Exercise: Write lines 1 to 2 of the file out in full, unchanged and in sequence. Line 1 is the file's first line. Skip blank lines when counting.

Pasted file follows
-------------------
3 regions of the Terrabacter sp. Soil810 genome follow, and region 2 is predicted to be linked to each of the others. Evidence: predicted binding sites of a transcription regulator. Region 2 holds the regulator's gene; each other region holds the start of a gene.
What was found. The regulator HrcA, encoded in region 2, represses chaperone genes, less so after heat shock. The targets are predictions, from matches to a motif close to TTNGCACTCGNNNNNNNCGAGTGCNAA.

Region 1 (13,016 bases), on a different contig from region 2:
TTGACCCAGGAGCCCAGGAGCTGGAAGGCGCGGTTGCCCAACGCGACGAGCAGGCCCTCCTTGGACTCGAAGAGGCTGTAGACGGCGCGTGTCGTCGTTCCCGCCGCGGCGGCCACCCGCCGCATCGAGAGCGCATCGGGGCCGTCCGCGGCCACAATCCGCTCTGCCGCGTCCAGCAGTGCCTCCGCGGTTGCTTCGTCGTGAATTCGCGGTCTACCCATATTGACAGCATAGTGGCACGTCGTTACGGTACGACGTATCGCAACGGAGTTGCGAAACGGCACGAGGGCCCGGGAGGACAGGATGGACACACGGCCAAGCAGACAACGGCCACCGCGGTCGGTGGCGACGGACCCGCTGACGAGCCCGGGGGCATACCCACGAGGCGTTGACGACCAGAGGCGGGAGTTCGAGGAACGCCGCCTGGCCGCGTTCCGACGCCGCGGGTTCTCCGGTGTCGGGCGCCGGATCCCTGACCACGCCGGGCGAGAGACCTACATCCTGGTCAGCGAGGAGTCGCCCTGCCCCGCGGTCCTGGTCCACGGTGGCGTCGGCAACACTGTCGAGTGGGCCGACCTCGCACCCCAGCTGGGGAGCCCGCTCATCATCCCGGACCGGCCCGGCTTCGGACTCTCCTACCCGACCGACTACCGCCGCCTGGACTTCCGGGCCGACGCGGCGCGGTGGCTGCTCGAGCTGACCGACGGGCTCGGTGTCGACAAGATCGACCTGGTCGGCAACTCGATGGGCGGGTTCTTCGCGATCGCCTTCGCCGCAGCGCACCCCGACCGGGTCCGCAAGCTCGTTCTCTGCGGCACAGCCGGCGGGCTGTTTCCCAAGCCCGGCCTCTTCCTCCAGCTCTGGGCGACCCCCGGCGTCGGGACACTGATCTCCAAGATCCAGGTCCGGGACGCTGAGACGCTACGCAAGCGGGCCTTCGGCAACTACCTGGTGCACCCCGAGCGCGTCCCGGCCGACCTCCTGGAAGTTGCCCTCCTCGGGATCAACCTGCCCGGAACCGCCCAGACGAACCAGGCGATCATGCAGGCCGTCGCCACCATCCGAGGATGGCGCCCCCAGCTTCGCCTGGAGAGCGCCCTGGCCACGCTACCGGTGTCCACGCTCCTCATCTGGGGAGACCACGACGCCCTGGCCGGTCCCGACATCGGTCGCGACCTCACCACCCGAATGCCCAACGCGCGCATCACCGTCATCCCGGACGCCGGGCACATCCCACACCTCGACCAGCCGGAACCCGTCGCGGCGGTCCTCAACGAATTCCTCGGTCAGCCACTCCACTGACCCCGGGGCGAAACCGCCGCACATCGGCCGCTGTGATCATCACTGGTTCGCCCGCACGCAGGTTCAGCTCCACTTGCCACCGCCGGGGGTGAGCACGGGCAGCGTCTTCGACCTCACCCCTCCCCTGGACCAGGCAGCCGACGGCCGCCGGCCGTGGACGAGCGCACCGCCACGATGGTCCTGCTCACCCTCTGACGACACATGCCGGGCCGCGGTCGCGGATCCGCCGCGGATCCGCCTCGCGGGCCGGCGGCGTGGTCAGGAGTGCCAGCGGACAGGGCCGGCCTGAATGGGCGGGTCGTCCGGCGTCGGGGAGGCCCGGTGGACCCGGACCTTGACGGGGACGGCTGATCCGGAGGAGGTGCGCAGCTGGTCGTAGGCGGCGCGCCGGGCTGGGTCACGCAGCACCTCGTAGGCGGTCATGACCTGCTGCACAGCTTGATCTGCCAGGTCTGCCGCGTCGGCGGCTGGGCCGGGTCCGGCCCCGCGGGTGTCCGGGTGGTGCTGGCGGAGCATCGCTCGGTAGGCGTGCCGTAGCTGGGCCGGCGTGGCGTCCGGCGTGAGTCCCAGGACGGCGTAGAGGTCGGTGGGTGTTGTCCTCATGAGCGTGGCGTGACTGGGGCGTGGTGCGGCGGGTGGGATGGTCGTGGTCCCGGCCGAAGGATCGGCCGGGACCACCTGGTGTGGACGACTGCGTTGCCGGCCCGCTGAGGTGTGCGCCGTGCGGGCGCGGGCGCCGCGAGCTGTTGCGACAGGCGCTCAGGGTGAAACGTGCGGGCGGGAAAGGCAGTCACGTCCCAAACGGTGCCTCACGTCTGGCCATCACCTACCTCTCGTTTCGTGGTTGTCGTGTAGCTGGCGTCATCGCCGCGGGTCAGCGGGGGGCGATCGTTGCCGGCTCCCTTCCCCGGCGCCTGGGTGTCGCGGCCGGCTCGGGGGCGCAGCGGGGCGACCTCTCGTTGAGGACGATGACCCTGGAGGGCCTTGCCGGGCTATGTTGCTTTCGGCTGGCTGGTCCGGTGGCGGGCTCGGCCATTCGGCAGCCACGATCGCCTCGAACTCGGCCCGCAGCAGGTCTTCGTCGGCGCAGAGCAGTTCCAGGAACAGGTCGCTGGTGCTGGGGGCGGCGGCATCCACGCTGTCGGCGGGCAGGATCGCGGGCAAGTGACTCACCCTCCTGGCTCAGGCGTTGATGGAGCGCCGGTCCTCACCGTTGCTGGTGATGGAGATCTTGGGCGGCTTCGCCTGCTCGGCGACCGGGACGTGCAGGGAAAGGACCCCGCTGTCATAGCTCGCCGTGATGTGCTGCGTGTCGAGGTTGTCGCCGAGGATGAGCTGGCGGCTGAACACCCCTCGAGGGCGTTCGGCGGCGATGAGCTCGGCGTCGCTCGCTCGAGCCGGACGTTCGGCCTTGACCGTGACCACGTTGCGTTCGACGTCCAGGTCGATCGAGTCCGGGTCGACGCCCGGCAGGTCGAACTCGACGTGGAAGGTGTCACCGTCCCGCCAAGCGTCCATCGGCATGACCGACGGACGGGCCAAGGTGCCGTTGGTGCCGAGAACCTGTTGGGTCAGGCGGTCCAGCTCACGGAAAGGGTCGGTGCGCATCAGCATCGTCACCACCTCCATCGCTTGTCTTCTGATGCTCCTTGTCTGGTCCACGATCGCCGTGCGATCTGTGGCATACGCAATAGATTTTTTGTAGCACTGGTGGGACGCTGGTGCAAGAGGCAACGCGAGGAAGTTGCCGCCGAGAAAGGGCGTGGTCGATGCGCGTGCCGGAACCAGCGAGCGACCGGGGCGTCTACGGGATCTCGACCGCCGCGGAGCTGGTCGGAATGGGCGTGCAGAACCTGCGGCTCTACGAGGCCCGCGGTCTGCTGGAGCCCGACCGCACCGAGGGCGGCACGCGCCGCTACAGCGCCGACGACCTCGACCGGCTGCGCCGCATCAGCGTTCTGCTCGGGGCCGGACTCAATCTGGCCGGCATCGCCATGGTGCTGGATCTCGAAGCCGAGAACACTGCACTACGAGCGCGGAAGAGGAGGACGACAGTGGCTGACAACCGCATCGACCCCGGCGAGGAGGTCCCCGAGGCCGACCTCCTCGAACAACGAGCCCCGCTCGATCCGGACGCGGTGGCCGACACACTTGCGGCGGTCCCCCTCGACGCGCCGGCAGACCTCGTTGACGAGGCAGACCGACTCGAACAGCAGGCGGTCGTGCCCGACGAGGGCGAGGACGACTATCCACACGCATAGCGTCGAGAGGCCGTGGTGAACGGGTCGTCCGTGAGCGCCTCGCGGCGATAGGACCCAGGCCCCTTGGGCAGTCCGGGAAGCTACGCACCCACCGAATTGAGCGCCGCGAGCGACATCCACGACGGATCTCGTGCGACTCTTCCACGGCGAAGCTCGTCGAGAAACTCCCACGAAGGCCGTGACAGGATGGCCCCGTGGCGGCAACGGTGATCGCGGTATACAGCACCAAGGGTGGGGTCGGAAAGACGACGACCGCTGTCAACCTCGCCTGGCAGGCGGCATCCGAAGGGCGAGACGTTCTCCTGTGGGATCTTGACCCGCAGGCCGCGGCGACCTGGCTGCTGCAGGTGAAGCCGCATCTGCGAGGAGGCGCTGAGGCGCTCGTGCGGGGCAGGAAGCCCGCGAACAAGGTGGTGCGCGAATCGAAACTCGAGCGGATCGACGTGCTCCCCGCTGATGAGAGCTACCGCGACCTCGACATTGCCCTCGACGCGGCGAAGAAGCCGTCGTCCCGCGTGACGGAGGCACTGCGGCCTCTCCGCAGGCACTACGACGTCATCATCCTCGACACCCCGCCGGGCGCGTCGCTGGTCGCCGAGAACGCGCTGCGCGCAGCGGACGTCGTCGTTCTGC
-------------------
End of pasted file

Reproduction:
3 regions of the Terrabacter sp. Soil810 genome follow, and region 2 is predicted to be linked to each of the others. Evidence: predicted binding sites of a transcription regulator. Region 2 holds the regulator's gene; each other region holds the start of a gene.
What was found. The regulator HrcA, encoded in region 2, represses chaperone genes, less so after heat shock. The targets are predictions, from matches to a motif close to TTNGCACTCGNNNNNNNCGAGTGCNAA.